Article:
Brian Drysdale September 25th, 2019 04:25 PM

Re: Is FrameForge worth buying for storyboarding?
 
From what it says in the list, that wouldn't hold a 3 to 5 minute scene

Josh Bass September 25th, 2019 04:29 PM

Re: Is FrameForge worth buying for storyboarding?
 
Do you mean in the context of not enough variety/too boring/not holding audience interest?

Ryan Elder September 25th, 2019 05:00 PM

Re: Is FrameForge worth buying for storyboarding?
 
Well I'm trying to get the shoot done faster and more efficiently. Plus I feel that there really isn't much else to make a point about in the scene, I think everything point and emotion wise, is covered in those shots. Am I missing anything perhaps?

Josh Bass September 25th, 2019 05:11 PM

Re: Is FrameForge worth buying for storyboarding?
 
I think they're saying you're going to bore your audience with that amount of coverage for that long.

Brian Drysdale September 25th, 2019 05:11 PM

Re: Is FrameForge worth buying for storyboarding?
 
Unless something is unusual is happening, 3 to 5 minutes is too long for a police briefing in a film. It's pure exposition from the sounds of it, which is what you try to avoid in a film script The shot list doesn't suggest anything is happening other than a straight talk by the inspector.

Ryan Elder September 25th, 2019 05:35 PM

Re: Is FrameForge worth buying for storyboarding?
 
Perhaps it won't last 5 minutes, and maybe just three. It's three pages on the script, cause the inspector has to go over the case and the evidence they have so far, and what the next plan is. But it might only last 3 minutes maybe.

John Nantz September 25th, 2019 09:41 PM

Re: Is FrameForge worth buying for storyboarding?
 
[edit: delayed post, wrote all this except the last paragraph after post #117]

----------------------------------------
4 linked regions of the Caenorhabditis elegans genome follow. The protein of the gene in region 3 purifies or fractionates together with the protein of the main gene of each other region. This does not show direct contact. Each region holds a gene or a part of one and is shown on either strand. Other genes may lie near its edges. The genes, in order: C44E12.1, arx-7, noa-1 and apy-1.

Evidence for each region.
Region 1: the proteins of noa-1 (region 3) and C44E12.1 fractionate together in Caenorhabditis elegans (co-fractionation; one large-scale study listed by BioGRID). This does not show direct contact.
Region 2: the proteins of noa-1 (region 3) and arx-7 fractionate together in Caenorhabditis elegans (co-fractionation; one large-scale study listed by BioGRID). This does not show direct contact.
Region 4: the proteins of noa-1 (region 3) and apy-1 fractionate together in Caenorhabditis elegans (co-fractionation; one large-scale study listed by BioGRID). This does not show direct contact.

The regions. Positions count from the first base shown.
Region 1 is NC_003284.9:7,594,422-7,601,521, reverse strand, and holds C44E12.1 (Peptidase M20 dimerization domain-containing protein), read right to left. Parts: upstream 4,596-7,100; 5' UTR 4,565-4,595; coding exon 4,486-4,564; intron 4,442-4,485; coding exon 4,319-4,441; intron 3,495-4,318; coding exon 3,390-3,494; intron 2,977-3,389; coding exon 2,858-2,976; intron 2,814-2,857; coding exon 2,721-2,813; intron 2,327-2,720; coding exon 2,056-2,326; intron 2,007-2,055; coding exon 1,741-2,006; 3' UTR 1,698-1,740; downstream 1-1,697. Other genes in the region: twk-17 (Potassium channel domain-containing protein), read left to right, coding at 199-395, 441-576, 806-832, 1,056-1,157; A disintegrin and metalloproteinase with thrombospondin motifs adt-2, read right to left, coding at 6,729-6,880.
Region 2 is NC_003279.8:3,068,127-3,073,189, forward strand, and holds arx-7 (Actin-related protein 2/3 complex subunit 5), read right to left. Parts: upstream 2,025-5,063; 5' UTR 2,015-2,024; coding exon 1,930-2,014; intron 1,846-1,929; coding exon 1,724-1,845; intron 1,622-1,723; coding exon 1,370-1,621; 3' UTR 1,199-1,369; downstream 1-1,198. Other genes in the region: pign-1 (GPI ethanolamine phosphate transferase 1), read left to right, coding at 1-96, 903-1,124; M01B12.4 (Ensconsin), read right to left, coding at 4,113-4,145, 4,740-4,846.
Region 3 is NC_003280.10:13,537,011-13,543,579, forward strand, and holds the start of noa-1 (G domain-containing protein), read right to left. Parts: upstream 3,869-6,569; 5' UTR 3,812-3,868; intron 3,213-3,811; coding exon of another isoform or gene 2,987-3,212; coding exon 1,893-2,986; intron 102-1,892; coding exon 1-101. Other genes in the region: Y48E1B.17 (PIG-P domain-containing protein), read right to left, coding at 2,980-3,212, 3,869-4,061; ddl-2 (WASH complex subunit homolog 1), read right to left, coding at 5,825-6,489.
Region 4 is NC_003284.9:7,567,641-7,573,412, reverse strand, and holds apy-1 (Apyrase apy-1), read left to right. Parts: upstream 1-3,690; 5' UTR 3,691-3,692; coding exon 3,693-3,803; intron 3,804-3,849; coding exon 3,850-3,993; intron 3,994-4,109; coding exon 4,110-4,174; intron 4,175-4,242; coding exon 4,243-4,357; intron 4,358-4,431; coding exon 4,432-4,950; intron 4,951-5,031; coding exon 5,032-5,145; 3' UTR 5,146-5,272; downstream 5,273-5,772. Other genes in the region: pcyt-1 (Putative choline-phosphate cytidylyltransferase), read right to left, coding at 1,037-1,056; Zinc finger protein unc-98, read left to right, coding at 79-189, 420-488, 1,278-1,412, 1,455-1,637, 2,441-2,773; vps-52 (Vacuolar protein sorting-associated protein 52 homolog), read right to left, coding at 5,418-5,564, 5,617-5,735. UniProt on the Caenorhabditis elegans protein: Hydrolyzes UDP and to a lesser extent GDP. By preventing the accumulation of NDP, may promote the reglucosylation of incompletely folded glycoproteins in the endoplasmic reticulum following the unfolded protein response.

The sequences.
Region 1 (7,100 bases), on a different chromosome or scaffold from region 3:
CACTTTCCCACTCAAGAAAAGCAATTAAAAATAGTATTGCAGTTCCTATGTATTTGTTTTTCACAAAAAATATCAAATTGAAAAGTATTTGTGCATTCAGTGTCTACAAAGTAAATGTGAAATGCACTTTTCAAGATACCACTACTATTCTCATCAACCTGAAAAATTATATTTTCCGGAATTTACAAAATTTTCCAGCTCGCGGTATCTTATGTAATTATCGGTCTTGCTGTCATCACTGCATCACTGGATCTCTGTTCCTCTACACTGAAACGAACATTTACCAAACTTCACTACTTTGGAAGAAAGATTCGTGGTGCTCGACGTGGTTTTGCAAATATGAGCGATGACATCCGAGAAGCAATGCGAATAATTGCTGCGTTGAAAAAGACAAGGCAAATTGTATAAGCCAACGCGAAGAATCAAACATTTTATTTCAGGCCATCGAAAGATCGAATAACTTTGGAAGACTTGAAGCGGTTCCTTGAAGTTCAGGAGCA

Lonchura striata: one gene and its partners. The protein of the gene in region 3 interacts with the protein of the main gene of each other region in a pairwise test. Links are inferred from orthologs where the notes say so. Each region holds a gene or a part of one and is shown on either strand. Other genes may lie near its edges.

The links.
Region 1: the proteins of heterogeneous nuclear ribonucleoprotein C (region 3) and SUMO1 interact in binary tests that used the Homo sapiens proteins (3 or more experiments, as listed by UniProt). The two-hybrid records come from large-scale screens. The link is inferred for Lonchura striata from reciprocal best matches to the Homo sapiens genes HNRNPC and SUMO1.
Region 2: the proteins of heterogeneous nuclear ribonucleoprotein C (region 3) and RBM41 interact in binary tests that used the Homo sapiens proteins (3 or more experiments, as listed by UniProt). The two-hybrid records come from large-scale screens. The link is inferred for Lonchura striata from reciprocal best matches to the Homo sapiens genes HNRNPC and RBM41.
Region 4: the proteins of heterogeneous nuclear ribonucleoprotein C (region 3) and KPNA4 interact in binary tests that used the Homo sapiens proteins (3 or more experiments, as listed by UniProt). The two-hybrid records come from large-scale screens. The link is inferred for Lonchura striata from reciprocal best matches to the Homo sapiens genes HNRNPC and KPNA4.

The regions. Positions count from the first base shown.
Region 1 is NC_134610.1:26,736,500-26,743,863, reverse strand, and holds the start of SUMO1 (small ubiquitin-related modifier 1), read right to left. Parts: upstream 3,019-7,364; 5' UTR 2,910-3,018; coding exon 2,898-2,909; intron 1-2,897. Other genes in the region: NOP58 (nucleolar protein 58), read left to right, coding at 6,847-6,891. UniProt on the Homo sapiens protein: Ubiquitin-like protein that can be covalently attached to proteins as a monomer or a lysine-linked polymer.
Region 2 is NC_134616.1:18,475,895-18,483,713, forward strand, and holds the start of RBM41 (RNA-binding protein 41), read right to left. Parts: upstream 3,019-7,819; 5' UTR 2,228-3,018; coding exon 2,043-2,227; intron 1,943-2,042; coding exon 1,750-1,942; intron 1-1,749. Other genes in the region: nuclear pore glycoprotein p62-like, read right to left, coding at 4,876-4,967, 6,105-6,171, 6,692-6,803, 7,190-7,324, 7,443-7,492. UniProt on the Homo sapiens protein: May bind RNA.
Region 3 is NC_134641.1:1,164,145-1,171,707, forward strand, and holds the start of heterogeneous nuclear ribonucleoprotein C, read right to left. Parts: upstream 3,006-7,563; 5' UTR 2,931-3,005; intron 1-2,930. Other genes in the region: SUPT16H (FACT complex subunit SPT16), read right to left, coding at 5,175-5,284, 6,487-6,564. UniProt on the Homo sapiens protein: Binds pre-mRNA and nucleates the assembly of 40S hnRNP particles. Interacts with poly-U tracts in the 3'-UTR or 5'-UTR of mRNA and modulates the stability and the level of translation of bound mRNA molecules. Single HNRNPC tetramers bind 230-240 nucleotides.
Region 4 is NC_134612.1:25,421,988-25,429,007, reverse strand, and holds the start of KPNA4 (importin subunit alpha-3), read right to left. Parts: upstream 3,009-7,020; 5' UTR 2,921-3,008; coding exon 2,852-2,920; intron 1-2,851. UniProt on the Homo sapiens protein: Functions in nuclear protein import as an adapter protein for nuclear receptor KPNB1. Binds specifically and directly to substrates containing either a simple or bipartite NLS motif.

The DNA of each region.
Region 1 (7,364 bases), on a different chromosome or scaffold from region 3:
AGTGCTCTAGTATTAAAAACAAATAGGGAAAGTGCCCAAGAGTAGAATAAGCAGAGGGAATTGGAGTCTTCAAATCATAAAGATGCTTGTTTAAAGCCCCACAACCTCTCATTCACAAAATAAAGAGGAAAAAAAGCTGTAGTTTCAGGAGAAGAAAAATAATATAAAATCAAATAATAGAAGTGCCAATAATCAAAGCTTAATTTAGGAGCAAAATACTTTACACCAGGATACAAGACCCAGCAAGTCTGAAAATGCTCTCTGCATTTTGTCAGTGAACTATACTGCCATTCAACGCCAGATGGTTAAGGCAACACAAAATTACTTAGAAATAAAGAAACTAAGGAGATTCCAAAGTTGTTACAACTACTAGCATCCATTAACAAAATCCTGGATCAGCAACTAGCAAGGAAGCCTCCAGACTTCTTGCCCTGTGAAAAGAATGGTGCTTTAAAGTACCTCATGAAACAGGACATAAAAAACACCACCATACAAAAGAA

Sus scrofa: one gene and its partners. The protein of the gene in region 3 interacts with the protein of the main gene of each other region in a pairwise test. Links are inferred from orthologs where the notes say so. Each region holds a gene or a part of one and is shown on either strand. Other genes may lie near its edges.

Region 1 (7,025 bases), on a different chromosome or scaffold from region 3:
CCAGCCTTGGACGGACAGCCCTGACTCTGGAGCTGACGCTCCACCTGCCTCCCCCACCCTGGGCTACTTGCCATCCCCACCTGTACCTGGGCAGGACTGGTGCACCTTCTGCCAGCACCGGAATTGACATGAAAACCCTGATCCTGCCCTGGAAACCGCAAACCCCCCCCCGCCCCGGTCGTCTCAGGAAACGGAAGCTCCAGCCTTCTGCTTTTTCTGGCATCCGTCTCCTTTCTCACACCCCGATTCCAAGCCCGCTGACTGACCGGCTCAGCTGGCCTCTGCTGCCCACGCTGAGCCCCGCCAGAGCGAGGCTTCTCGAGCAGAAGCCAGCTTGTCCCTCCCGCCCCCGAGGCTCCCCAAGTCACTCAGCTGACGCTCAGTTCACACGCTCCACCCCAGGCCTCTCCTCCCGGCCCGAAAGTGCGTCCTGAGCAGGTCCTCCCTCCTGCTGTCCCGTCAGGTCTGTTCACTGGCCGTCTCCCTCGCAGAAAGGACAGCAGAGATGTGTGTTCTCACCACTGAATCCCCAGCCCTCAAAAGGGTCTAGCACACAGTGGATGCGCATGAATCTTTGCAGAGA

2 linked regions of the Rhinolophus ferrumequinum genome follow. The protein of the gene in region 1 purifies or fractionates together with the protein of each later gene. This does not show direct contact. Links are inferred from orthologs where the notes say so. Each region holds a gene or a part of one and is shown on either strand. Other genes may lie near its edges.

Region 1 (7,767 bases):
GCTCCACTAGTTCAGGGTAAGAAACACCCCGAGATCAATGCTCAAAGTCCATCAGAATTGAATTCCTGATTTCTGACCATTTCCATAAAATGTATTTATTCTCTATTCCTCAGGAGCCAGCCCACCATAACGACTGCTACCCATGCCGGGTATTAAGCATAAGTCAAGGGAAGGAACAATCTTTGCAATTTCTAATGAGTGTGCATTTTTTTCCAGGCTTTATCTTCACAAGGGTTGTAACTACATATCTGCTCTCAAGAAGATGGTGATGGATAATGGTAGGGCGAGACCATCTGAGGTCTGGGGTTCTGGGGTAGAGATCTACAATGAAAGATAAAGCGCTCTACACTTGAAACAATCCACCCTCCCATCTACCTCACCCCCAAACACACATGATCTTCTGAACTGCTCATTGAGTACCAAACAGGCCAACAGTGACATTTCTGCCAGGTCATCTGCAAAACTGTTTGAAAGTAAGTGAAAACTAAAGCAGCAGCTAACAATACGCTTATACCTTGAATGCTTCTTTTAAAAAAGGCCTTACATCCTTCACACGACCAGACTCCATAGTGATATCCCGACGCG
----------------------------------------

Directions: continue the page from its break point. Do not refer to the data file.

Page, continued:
Itís very interesting to read the posts on this subject area written by the pros in the business. Much of the DVinfo posts over time tended to be about technical things and this thread has drifted into a new area which is very interesting, for me at least. This is all about story telling and how one tells a story.

Iíve always considered that video is about story telling and every clip says something. With regard the part about what to shoot in the way of faces, hands, or anything else for that matter, it begs the question of why (whatever it is) it is being shot and included in the film/movie. What is being ďsaidĒ? What is the connection to the previous clip and the following clip? If there is no ďmessageĒ or reason for the linkage than why do it?

Anyway, connecting the rational for going from one clip to the next, If a movie was a book then clips would be like sentences, or perhaps a paragraph. Chapters in a book are often written with the ending paragraph or sentence that leads to the next chapter.

If one is making a shot of heads, hands, and things like that, what is the message or what is the story in that?

Case in point: In an official (not church) wedding I shot last year there was a singer that was singing to the the small (~ 40) group in attendance and the bride and groom were in the front row. It was a song about love and that love isnít a game. At one point the bride reached over and clasped the grooms hand. Fortunately I had this on the wide 4K B-roll cam while shooting the singer. Havenít finished the edit yet but instead of doing a cut to that Iíll probably do a fade overlay. This was very moving and thatís one place where cutting to hands would be telling, but just to shoot hands for shooting sake, I have a hard time with that.
[sorry for the delayed post]